An exercise programme has been used in previous clinical trials on LET.22 23 38 48,–,54 However, it was the sole treatment in only three previous trials.22 23 38 A home exercise programme was the sole treatment in one of these three,38 and was administered in a totally different manner from the exercise programmes used in the present controlled clinical trial and the studies conducted by our team22 23 (type of exercises, intensity, frequency, duration of treatment). There is clearly a need for a clinical trial that would compare the effects of our exercise programme treatment protocol, with the home exercise programme treatment protocol used by Pienimaki et al.38
Previous trials have found that a home exercise programme reduced the pain in patellar24,–,28 and Achilles29,–,34 tendinopathy. However, it was performed for about 3 months, twice daily, in all previous studies. In contrast, in the present controlled clinical trial, the home exercise programme was conducted once per day but the supervised exercise programme was a more effective treatment than the home exercise programme. This difference can be explained by many observations such as the patients in the supervised exercise programme achieved a higher degree of compliance, the progression of the supervised programme was well conducted by the therapist, or the patients reported improvement to please the investigators. In addition, in the studies conducted by Stasinopoulos and his colleagues,22 23 25 a supervised exercise programme was administered for a month, and it may give good long-term clinical results in a shorter period of time than the home exercise programme. The patient compliance can explain this difference.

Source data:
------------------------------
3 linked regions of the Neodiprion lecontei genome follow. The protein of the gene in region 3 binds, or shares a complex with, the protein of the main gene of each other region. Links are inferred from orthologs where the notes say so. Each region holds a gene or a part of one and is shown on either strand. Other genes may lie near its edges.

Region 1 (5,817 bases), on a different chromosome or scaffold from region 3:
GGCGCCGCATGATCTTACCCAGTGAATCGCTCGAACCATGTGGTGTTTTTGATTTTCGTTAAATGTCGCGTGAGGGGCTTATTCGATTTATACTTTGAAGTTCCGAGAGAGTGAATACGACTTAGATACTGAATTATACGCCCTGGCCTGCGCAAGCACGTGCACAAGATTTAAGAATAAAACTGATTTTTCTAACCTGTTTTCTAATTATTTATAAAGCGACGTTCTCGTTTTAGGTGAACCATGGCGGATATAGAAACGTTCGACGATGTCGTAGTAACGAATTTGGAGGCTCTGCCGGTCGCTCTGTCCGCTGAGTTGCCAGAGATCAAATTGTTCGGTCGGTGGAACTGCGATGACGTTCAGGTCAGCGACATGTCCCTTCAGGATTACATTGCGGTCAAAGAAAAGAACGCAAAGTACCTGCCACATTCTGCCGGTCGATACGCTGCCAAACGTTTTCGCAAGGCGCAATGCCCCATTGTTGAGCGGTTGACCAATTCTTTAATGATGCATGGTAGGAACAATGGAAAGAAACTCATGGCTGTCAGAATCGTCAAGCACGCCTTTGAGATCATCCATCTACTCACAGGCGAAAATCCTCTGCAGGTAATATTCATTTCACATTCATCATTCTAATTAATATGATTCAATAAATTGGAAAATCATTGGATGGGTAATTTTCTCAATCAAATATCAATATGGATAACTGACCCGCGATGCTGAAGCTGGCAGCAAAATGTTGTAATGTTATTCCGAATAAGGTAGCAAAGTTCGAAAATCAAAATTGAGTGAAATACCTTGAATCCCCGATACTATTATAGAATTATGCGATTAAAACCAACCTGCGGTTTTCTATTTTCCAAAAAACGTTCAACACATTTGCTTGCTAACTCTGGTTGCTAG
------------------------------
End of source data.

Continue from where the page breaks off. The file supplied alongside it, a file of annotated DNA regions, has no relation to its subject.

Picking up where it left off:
However, this trial does have some shortcomings. First, a power analysis was not performed. Second, although this study was not a randomised controlled trial because a genuine randomisation procedure was not followed, the use of sequential allocation to allocate patients to treatment groups allowed a true cause and effect relation to be demonstrated. Third, no placebo (sham) or no treatment group was included in the present trial. The placebo (sham)/no treatment group is important when the absolute effectiveness of a treatment is determined. However, the absolute effectiveness of techniquebased interventions is difficult to investigate because a good and trustworthy placebo (sham)/no treatment control for exercise programmes appears to be difficult or impossible to devise, due in part to difficulties in defining the active element of these treatments. Absolute effectiveness also does not provide the therapists with information as to which is the most appropriate treatment for the management of a condition, in this case LET. Finally, the blinding of patients and therapists would be problematic in that case, if not impossible, because patients know if they are receiving the exercise programme treatment and therapists need to be aware of the treatment to administer it appropriately.
The exercise programme, consisting of eccentric and static stretching exercises, had reduced the pain and improved the function in patients with LET at the end of the treatment and at follow-up. Supervised exercise programme was superior to home exercise programme. Further well-designed trials are needed to confirm our results.
What is already known on this topic
Exercise programme, consisted of eccentric and stretching exercises, is an effective treatment approach for patients with tendinopathy, such as lateral elbow tendinopathy. There are two types of exercise programmes, the supervised exercise programme and the home exercise programme.
What this study adds
Supervised exercise programme carried out in the clinic under the supervision of the physiotherapist is a more effective treatment than the home exercise programme in the management of lateral elbow tendinopathy.
Competing interests None.